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Using Internet Via A Router: Follow These Rules For Subnets In An IP Address

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Nodes on computer networks use IP addresses to identify themselves in data transfer. In most networks, a single router handles traffic from potentially dozens of computers. This can lead to confusion and slowed data transfers. Subnets, however, create logical subdivisions of a network to speed up data processing. You can designate subnets, but you have to understand the basics behind them in order for them to work correctly.

Octet Binaries

IP addresses like 13.5.40.2 are expressed in decimal notation to make them easier to read at the user level, but they are actually a set of four binary octets – an eight-bit series. The maximum decimal value in a binary octet is 255, or 11111111 in binary. So it’s really 13.5.40.2 00001101.00000101.00101000.00000010. The first octet determines the class of the IP address and thus the number of hosts and subnets you can have.

Network Classes

Networks are assigned one of three classes: class A, class B, and class C. These depend on the first number of the IP address. Class A consists of IP addresses from 1.0.0.0 to 127.0.0.0. Track 127 is used for the test. Class B networks have IP addresses from 128.0.0.0 to 191.255.0.0. Class C networks range from 192.0.0.0 to 223.255.255.0. Each of these classes has one, two, and three octets, respectively, available for the network address, leaving the remaining octets available for the host address.

Subnet Mask Equation

Each network class has a default subnet mask created by changing all network octet bit values ​​to 1. Class The default subnet mask is 255.0.0.0, class B is 255.255.0.0, and class C is 255,255,255.0. However, you are not going to actually use the default mask. You have to calculate the remaining octets of the subnet mask based on how many networks and hosts you need. The formula for calculating networks and hosts on a subnet is 2n – 2, where “n” is a power of 2. The subtraction of 2 represents the two IP addresses you cannot use: The network address and broadcast address.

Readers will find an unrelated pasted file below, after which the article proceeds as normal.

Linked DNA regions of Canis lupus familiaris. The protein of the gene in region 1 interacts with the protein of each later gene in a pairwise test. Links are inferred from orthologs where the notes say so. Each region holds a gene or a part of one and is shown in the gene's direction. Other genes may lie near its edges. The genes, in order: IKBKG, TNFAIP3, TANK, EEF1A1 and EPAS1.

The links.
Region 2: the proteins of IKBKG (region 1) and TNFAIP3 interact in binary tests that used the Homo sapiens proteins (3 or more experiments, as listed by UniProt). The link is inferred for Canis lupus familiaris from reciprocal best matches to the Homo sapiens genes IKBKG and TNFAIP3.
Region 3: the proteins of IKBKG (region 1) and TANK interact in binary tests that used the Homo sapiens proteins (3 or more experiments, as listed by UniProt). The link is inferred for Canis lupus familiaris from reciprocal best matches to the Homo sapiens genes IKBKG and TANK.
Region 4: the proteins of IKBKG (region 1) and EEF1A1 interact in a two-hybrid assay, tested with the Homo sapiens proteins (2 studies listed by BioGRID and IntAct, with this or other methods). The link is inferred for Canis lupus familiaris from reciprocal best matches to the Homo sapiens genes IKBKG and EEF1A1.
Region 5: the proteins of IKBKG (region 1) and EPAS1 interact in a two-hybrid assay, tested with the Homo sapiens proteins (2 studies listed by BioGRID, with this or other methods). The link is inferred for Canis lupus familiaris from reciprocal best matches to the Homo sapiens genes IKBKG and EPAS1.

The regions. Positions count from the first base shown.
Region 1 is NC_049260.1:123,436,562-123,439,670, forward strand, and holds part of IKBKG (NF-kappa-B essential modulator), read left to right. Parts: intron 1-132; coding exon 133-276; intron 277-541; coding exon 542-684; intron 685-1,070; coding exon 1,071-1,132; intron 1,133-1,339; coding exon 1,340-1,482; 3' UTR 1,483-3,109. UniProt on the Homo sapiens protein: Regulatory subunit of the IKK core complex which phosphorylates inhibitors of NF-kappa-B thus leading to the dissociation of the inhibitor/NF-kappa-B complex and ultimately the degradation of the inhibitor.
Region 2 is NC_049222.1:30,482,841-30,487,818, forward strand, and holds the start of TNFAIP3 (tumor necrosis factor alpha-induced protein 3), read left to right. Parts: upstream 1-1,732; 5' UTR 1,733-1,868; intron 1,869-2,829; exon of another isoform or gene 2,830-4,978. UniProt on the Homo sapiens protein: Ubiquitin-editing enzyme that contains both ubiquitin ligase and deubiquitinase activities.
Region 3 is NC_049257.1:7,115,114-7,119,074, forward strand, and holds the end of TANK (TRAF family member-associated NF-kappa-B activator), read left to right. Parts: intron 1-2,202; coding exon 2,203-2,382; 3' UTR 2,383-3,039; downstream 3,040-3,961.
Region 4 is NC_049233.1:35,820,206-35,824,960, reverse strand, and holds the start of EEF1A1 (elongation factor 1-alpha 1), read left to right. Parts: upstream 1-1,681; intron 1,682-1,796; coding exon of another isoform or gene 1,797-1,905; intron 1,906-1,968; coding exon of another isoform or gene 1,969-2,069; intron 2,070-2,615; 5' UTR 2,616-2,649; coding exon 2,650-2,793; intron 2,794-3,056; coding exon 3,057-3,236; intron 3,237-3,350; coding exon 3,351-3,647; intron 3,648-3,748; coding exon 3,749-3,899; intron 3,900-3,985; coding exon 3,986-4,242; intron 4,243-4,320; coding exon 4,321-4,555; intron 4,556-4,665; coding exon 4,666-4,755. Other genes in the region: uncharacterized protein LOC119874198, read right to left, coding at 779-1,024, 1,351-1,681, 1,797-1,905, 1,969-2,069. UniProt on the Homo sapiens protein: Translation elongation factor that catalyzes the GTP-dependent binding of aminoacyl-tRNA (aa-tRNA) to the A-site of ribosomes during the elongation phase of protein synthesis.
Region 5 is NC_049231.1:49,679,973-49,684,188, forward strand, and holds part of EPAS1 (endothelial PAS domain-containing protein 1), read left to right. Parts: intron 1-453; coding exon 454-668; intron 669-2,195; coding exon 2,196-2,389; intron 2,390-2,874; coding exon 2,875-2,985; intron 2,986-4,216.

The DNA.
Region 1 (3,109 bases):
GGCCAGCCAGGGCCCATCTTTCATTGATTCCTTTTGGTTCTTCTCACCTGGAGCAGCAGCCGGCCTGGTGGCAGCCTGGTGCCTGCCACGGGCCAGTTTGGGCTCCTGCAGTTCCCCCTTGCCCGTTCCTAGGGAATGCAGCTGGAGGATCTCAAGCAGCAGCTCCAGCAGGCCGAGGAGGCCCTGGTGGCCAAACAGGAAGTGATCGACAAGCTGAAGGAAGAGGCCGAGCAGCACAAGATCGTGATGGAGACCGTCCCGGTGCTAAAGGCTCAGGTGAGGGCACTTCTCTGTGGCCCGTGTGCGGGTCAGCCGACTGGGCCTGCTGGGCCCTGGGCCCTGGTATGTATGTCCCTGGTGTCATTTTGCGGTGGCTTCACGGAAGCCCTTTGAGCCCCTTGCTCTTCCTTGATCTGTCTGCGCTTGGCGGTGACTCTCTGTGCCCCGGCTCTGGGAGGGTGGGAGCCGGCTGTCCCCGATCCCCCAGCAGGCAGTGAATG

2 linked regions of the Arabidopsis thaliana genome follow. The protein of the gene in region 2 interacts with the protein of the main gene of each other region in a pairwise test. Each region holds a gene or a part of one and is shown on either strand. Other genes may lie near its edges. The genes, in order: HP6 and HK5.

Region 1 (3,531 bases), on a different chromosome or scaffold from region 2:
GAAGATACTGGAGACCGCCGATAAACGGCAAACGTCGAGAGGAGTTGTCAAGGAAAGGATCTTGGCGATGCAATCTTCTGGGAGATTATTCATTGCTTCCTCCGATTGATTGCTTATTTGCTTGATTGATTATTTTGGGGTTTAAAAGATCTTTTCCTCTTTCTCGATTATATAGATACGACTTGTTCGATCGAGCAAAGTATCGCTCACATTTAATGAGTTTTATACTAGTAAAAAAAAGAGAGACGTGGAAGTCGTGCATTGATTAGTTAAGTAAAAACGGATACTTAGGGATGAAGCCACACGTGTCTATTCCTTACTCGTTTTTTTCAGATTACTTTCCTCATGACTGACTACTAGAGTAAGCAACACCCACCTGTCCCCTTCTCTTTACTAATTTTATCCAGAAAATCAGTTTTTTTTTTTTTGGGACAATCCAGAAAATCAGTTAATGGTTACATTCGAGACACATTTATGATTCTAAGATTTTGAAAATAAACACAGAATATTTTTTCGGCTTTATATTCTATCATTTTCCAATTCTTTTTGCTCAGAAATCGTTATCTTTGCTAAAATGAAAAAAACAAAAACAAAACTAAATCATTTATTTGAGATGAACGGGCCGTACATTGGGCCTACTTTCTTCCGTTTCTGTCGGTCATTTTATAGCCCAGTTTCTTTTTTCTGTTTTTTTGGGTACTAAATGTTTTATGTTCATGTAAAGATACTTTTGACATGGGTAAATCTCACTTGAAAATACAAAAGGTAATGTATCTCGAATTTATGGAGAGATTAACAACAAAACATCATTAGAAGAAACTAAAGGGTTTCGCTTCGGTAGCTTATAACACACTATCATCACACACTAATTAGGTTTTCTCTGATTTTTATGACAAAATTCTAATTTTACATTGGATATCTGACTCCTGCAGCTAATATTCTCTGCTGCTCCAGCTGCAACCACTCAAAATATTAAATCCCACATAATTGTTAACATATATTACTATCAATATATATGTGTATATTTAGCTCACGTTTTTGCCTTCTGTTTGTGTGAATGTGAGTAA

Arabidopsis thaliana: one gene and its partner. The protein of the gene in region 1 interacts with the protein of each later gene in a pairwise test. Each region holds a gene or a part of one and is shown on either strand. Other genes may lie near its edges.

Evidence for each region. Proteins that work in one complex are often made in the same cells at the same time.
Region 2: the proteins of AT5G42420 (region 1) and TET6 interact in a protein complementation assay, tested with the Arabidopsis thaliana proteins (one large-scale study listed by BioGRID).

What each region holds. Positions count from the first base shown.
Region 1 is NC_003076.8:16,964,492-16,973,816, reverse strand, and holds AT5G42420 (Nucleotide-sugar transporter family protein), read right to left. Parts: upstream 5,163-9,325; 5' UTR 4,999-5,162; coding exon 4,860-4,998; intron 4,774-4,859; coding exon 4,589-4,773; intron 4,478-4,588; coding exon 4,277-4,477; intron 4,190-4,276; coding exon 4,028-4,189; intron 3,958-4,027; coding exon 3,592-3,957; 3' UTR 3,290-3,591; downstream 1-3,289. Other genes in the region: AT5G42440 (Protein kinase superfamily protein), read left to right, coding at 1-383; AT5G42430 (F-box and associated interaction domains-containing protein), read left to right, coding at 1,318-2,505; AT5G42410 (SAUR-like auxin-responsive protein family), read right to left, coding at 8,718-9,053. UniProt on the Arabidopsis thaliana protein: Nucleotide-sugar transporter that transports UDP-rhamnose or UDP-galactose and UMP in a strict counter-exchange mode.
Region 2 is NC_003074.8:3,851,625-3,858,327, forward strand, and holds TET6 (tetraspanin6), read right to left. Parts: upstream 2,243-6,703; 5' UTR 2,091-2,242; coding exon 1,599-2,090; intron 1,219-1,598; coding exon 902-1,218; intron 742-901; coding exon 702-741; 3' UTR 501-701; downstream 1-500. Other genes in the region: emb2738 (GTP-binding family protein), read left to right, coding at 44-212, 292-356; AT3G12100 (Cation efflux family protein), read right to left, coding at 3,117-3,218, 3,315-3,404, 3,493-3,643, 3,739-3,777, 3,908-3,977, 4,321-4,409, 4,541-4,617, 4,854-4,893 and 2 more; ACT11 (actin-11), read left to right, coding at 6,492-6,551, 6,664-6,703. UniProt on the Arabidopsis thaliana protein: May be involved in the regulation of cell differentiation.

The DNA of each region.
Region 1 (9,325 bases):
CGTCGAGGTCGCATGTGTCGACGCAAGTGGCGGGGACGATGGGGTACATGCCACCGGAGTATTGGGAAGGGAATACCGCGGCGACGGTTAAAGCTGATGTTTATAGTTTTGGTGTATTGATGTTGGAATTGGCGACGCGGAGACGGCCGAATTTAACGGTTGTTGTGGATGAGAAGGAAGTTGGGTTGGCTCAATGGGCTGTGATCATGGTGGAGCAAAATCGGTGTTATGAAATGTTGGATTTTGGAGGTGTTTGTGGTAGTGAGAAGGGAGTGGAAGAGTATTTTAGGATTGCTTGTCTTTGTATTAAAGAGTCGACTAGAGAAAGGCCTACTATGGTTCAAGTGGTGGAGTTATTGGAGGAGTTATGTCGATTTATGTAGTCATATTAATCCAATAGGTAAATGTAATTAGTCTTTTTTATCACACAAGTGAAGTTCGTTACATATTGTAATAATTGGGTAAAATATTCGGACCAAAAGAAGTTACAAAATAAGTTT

Subnet Example Mask

Suppose you have a class C network with IP address 192.168.1.0 and you want to create six subnets that can handle 30 hosts each. Using the equation to determine the number of networks, 2n – 2 = 6, you get 3. Therefore, you allocate three bits to the network, leaving the remainder available as hosts. Count the number of network bits on the left side of the octet, convert them to decimal and add them. The three bits of 128, 64 and 32 add to 224. Therefore, this subnet mask is 255.255.255.224.

Increments Network

Once you have discovered the subnet mask, you have to determine the network increments or where each subnet starts from. You can determine this by adding the bit values. In the example, the subnet mask is 224. The values ​​of an octet are 128, 64, 32, 16, 8, 4, 2 and 1. Adding 128, 64 and 32 gives you 224, so your network increments will be multiples of 32. Therefore, the first subnet address is 192.168.1.0, the second 192.168.1.32, the third 192.168.1.64 and so on.

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